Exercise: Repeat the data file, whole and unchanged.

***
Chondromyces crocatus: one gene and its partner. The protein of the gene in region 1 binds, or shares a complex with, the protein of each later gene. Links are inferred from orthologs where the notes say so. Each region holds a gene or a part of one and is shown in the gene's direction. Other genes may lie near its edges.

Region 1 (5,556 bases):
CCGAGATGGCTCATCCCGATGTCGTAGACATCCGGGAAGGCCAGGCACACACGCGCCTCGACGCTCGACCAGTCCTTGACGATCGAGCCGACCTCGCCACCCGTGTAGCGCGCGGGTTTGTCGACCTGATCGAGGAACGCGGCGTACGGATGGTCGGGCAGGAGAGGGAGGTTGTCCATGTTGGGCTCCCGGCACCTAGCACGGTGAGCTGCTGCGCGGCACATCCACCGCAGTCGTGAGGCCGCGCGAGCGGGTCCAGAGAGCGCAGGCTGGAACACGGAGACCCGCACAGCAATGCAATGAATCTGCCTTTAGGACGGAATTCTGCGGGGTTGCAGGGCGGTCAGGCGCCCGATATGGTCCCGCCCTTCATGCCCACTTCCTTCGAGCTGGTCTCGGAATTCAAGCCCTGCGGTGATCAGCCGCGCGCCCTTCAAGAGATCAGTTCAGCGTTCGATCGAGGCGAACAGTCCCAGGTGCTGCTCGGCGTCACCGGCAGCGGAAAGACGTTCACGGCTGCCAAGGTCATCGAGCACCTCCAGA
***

Chondromyces crocatus: one gene and its partner. The protein of the gene in region 1 binds, or shares a complex with, the protein of each later gene. Links are inferred from orthologs where the notes say so. Each region holds a gene or a part of one and is shown in the gene's direction. Other genes may lie near its edges.

Region 1 (5,556 bases):
CCGAGATGGCTCATCCCGATGTCGTAGACATCCGGGAAGGCCAGGCACACACGCGCCTCGACGCTCGACCAGTCCTTGACGATCGAGCCGACCTCGCCACCCGTGTAGCGCGCGGGTTTGTCGACCTGATCGAGGAACGCGGCGTACGGATGGTCGGGCAGGAGAGGGAGGTTGTCCATGTTGGGCTCCCGGCACCTAGCACGGTGAGCTGCTGCGCGGCACATCCACCGCAGTCGTGAGGCCGCGCGAGCGGGTCCAGAGAGCGCAGGCTGGAACACGGAGACCCGCACAGCAATGCAATGAATCTGCCTTTAGGACGGAATTCTGCGGGGTTGCAGGGCGGTCAGGCGCCCGATATGGTCCCGCCCTTCATGCCCACTTCCTTCGAGCTGGTCTCGGAATTCAAGCCCTGCGGTGATCAGCCGCGCGCCCTTCAAGAGATCAGTTCAGCGTTCGATCGAGGCGAACAGTCCCAGGTGCTGCTCGGCGTCACCGGCAGCGGAAAGACGTTCACGGCTGCCAAGGTCATCGAGCACCTCCAGA